Tom: The whole organization began with training on  Long Island, NY .  Then, we traveled to  Philadelphia where we started with  some pro -life evangelization. Then the seven of us on the US Travel team caravanned west. We have given talks  in western Pennsylvania-  at State College, Pittsburg,  and Erie, PA.  Moving on to Toledo Ohio,  we worked for that diocese until Christmas.  After the break, we are headed to Orlando FL to begin our mission again.    We will be visiting lots of cites in Florida, Venice and Miami included.  Then, we travel to Austin TX in March.

What are some of the main messages you share with young people today?

Tom: One of main messages we want to get across is that because we are created by God we are called to be loved but also to love others. Our talks take a unique approach in that we often split the men and women.  To men we emphasize the  message that they have strength-  that they are called to protect and to serve.  This is what leads us to become fully alive. To the ladies, our message is that because they are beautiful and enough, they are so worthy of sacrifice! We stress the idea that being loved and loving is a universal call, not just religious or political one, and that this will lead us to fulfillment and happiness.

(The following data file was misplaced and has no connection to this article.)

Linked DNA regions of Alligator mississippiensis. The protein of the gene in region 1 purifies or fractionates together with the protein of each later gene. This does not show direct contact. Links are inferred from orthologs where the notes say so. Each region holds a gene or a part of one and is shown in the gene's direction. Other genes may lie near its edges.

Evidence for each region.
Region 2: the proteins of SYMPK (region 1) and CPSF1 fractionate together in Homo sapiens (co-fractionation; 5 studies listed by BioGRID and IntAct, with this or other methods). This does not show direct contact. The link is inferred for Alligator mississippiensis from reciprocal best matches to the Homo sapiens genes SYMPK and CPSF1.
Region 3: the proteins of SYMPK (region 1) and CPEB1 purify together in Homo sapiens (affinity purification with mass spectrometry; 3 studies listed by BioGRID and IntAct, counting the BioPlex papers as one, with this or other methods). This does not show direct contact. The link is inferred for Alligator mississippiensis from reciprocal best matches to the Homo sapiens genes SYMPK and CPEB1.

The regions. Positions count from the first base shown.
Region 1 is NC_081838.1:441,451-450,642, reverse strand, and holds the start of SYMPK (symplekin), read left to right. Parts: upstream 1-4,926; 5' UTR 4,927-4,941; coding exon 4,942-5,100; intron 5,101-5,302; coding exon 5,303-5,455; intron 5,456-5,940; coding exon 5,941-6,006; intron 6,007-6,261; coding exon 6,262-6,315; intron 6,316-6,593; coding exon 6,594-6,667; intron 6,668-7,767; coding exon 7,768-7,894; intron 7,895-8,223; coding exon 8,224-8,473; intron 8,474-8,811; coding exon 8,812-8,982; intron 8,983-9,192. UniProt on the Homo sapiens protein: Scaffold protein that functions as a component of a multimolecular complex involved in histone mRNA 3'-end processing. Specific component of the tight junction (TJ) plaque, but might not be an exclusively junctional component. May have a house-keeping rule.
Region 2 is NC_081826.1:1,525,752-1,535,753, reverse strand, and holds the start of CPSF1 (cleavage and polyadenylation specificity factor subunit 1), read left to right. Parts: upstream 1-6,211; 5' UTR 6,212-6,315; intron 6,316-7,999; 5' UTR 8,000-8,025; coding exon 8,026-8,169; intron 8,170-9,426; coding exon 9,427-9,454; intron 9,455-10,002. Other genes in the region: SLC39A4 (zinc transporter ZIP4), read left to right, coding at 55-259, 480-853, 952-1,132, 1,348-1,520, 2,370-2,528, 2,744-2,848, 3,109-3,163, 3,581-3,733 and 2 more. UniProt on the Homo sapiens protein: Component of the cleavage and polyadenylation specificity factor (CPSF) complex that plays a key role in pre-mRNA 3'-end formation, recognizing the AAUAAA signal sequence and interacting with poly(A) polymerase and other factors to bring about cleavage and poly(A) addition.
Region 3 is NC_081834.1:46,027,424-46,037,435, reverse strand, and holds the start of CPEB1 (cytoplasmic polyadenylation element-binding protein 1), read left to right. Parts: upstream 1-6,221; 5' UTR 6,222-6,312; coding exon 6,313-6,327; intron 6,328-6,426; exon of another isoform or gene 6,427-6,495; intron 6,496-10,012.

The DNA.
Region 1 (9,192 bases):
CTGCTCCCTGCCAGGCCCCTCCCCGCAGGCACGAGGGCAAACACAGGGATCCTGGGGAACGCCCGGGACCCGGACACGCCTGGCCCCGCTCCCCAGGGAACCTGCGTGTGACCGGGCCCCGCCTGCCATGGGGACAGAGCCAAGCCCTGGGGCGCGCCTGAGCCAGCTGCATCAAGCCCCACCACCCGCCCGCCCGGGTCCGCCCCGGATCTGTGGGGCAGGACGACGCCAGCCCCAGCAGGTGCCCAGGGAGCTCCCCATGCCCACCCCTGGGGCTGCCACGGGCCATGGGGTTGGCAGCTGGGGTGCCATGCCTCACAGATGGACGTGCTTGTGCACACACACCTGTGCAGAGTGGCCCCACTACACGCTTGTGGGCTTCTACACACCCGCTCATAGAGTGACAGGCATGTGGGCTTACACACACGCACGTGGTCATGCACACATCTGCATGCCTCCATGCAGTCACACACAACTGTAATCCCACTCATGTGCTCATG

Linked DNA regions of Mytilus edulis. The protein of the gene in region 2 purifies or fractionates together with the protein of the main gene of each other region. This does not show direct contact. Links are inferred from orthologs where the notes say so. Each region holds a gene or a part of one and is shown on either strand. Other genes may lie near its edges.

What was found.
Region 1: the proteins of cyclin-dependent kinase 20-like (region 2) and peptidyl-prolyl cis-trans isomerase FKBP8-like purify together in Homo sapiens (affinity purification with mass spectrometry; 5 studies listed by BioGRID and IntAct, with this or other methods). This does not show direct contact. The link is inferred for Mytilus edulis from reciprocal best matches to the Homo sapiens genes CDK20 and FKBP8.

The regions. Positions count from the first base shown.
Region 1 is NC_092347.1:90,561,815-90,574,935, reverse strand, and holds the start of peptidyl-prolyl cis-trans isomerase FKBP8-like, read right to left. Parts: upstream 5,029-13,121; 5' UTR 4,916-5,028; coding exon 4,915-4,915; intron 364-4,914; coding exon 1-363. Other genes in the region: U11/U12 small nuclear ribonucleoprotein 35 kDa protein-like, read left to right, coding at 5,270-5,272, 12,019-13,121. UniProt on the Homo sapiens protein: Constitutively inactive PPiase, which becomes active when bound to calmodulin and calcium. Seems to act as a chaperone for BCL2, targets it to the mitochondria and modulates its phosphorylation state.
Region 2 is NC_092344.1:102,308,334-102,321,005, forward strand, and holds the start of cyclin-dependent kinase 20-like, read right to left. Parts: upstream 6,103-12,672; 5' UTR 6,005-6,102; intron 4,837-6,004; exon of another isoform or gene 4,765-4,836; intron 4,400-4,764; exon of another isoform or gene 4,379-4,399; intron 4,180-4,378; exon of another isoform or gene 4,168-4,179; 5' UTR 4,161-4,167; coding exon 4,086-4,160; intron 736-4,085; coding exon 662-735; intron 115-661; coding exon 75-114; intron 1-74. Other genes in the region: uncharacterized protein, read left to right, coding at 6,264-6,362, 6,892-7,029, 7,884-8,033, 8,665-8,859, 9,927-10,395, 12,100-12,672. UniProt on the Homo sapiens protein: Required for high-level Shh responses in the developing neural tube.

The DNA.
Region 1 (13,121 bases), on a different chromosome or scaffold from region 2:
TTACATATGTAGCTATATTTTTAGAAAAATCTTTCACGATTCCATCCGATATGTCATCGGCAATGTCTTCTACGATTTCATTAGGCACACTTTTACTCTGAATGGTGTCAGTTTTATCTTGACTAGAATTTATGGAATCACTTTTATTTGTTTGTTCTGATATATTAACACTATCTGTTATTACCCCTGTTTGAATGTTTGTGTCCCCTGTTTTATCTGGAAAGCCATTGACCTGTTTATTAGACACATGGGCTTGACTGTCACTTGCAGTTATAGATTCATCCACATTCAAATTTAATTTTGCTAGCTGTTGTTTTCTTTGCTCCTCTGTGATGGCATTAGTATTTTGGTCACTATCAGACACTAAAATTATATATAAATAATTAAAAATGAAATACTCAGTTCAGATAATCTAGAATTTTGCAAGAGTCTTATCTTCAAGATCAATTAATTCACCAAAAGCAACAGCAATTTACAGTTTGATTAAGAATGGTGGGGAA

How have your talks been received?  How are the young people responding?

Tom:  The majority of students are receptive to the message.When they are open,  and people hear the truth in a joyful manner then that gives them a motivation to strive toward it and work toward that goal After one of my first talks,  a student was walking out door,  and he said  I had given a good talk, and then said "I think you changed my mind about a few things."  I was amazed and grateful for his honesty and talked to him afterwards and it was a  great experience to see God working in his heart.

What is the most rewarding aspect of the work for you personally?

Tom: Seeing young people light up when they hear about the message that they are called to greatness. They have misconceptions about what they think we are going to say and when we tell them they are are created good,  and called to greatness to become fully alive , you see something inside them that is burning for something more.

What are the greatest challenges?

Tom: Hearing the stories of students who are in despair or have lost hope.  A teammate of mine was giving a talk to 7th grade girls and before she even started talking, their hands went up and and they began telling her about crude jokes the boys had been telling them. This broke my teammate's heart. We believe and we know there is hope and that true love does exist out there and that it is something to fight for and something to live for.

How can people get in touch with the Culture Project?  How can they follow what the missionaries are doing?

Tom: One of the best ways to get in touch with us or follow what we are doing is to go to out website where we have resources and a blog from our missionaries. There is information about the many different topics we address.  That is where you can find out what The Culture Project mission us up to!

Thank you, Tom, for sharing and for your answering to God's call.  God bless you as you continue on your mission.

Copyright 2015, Cynthia Ann Costello

Photo courtesy of Kate Capato, Used with permission.